Sleep Resources

Check out these websites:

Understanding Sleep

How Biological Clocks Work

Glossary of sleep-related terms

(From the National Institutes of Health):

The amount of sleep each person needs depends on many factors, including age. Infants generally require about 16 hours a day, while teenagers need about 9 hours on average. For most adults, 7 to 8 hours a night appears to be the best amount of sleep, although some people may need as few as 5 hours or as many as 10 hours of sleep each day. Women in the first 3 months of pregnancy often need several more hours of sleep than usual. The amount of sleep a person needs also increases if he or she has been deprived of sleep in previous days. Getting too little sleep creates a "sleep debt," which is much like being overdrawn at a bank. Eventually, your body will demand that the debt be repaid. We don’t seem to adapt to getting less sleep than we need; while we may get used to a sleep-depriving schedule, our judgment, reaction time, and other functions are still impaired.

People tend to sleep more lightly and for shorter time spans as they get older, although they generally need about the same amount of sleep as they needed in early adulthood. About half of all people over 65 have frequent sleeping problems, such as insomnia, and deep sleep stages in many elderly people often become very short or stop completely. This change may be a normal part of aging, or it may result from medical problems that are common in elderly people and from the medications and other treatments for those problems.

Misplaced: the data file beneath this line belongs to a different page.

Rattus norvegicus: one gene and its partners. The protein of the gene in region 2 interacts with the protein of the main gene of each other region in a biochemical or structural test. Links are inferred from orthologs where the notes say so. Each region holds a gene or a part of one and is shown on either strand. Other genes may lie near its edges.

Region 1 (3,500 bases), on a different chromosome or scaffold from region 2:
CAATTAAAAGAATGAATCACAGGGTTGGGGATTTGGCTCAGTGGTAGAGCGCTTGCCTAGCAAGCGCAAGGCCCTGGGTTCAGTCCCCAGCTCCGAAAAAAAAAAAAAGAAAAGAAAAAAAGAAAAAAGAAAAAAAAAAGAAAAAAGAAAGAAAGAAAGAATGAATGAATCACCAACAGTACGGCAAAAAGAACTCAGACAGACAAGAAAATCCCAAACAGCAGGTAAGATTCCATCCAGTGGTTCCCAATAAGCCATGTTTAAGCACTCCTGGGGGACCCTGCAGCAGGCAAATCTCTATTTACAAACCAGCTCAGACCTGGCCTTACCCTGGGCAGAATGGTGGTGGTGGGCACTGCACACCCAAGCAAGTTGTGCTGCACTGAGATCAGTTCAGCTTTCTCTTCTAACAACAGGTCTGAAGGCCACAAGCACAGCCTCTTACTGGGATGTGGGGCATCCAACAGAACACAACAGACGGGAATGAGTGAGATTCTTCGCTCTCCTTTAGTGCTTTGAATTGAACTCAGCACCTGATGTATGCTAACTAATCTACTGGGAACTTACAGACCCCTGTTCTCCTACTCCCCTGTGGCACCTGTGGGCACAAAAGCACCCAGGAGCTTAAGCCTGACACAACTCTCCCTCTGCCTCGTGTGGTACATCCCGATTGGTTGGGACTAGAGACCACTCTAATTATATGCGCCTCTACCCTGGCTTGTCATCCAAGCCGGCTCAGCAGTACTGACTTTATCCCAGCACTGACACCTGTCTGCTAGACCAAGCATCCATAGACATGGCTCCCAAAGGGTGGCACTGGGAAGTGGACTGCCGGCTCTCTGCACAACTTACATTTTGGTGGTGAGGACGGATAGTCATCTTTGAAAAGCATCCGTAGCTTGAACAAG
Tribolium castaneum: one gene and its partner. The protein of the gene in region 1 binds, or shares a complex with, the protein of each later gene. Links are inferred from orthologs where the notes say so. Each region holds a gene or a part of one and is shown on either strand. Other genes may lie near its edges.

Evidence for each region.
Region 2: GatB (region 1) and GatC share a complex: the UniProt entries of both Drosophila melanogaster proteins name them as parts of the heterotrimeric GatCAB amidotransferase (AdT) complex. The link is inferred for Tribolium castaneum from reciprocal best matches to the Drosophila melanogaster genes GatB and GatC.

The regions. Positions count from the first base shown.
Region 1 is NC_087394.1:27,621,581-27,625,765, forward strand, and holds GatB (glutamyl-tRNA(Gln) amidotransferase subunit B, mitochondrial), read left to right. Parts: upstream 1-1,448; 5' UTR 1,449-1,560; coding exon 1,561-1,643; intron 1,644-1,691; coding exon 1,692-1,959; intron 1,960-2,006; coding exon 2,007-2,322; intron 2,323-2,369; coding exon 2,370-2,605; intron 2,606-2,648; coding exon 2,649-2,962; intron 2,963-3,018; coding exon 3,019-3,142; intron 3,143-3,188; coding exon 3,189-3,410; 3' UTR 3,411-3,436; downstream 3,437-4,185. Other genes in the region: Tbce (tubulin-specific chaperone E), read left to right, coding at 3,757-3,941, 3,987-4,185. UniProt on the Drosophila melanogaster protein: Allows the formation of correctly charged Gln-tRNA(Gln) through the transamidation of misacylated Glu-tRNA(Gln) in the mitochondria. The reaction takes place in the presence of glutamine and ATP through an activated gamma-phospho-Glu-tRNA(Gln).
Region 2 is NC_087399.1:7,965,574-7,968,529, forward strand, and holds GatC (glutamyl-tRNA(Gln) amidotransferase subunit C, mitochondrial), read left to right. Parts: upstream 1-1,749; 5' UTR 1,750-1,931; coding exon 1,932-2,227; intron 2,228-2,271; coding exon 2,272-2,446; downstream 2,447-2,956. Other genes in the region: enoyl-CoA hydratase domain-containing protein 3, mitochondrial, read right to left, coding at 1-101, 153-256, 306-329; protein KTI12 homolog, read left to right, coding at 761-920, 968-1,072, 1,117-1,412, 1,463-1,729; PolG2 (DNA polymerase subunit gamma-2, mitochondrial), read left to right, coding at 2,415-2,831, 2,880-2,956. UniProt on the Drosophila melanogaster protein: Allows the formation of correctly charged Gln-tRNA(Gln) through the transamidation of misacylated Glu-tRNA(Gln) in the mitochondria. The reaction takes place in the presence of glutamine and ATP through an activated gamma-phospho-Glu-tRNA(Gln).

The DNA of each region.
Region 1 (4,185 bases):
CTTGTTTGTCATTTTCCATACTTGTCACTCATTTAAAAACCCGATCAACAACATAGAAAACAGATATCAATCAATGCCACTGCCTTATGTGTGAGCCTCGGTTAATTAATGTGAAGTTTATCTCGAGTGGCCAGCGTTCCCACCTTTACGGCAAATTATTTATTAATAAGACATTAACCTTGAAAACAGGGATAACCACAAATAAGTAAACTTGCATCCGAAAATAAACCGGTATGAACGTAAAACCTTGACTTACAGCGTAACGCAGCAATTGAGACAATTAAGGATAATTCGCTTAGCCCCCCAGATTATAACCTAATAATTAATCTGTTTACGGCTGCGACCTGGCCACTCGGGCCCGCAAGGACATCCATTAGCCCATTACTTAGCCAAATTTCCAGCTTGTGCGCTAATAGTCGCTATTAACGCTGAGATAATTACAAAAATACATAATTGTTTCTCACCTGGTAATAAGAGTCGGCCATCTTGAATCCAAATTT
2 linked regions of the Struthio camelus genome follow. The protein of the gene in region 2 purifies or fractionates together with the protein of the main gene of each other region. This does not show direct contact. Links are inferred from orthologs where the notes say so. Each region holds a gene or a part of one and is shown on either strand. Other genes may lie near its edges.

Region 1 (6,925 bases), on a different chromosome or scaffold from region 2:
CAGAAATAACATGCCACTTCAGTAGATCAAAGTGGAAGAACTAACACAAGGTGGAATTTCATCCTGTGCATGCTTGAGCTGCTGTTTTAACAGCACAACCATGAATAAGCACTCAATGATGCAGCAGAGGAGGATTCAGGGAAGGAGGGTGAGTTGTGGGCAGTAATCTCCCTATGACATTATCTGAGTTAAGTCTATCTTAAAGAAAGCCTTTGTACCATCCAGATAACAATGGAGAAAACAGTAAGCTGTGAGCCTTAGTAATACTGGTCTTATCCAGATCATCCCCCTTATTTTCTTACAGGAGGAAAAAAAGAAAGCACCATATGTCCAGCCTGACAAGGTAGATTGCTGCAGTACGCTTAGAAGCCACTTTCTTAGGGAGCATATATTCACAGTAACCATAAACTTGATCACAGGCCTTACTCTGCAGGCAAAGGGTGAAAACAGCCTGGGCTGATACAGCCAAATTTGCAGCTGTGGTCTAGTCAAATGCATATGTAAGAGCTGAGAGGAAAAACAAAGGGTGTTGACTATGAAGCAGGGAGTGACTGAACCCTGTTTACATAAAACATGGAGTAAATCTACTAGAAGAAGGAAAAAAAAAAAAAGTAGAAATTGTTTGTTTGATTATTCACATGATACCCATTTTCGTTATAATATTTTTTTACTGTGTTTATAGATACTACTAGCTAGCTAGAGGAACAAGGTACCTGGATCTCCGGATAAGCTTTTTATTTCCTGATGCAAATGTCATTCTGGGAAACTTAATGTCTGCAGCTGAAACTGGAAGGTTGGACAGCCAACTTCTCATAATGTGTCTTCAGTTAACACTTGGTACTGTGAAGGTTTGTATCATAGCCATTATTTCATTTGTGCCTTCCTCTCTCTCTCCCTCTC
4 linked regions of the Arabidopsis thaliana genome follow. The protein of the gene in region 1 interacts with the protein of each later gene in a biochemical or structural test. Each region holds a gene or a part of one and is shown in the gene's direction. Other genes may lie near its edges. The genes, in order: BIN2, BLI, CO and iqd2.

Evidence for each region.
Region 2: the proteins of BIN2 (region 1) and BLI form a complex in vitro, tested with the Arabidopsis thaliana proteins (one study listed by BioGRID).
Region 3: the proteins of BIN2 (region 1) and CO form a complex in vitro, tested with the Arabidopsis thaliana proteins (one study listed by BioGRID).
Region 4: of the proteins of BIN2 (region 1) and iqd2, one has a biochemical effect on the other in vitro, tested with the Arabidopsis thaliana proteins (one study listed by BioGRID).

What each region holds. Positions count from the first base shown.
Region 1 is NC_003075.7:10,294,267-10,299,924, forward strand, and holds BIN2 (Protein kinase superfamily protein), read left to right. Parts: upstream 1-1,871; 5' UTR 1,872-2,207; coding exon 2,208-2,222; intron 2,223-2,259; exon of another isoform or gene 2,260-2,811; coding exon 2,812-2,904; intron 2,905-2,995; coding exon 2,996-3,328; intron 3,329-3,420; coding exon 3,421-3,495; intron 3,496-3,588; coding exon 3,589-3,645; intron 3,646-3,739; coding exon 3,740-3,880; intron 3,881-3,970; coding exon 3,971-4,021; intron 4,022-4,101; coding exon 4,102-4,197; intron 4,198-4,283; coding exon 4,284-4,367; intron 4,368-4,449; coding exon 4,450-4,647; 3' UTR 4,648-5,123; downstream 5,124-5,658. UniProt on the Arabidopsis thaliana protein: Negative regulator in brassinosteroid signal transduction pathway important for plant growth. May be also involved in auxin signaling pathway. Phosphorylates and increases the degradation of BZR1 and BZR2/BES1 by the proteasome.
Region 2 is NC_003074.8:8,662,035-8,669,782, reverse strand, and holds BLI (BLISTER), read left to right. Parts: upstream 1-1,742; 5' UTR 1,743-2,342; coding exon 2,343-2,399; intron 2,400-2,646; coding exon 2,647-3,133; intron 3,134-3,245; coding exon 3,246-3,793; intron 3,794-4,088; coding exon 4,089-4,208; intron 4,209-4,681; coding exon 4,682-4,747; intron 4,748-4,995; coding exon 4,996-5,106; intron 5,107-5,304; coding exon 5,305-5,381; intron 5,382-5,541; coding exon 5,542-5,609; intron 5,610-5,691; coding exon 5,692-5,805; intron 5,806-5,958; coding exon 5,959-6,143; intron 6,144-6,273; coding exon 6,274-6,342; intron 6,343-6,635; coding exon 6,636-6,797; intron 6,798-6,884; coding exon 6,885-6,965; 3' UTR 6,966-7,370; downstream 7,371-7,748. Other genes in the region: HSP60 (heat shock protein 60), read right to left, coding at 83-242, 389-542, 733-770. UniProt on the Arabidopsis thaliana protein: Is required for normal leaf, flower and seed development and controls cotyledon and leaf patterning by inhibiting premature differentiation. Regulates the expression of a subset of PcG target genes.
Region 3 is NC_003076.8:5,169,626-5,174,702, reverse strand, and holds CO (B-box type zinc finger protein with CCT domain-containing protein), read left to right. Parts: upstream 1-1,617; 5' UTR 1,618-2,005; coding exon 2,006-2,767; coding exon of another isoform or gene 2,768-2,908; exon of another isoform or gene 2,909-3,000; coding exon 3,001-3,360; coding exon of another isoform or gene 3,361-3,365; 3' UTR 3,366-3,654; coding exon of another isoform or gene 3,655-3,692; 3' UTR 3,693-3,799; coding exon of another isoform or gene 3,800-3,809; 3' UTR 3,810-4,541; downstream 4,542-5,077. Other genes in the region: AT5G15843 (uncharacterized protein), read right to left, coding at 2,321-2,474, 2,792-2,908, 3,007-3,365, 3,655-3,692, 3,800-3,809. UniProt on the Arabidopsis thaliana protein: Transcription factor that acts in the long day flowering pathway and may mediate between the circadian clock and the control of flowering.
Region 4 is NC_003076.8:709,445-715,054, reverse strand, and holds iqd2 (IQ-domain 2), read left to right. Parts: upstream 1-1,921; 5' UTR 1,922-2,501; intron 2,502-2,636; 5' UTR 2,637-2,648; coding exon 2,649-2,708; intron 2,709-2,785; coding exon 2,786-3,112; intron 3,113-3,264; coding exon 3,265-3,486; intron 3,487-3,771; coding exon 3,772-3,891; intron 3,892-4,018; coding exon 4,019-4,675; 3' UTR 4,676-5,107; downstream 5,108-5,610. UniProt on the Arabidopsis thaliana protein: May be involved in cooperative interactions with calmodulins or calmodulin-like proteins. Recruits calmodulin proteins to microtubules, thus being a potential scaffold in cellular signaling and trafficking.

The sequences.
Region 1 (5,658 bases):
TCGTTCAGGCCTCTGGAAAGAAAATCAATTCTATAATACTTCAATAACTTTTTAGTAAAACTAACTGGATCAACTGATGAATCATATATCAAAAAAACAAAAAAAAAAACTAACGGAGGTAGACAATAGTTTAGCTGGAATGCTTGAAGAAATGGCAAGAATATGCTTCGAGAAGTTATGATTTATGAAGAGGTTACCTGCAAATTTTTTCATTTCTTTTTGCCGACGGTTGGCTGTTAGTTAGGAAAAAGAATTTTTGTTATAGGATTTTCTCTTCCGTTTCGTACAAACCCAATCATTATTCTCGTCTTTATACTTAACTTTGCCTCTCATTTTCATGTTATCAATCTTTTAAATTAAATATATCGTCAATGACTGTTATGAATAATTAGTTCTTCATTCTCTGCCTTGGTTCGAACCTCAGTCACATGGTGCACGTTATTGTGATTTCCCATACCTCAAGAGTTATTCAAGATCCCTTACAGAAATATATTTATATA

Experts say that if you feel drowsy during the day, even during boring activities, you haven’t had enough sleep. If you routinely fall asleep within 5 minutes of lying down, you probably have severe sleep deprivation, possibly even a sleep disorder. Microsleeps, or very brief episodes of sleep in an otherwise awake person, are another mark of sleep deprivation. In many cases, people are not aware that they are experiencing microsleeps. The widespread practice of "burning the candle at both ends" in western industrialized societies has created so much sleep deprivation that what is really abnormal sleepiness is now almost the norm.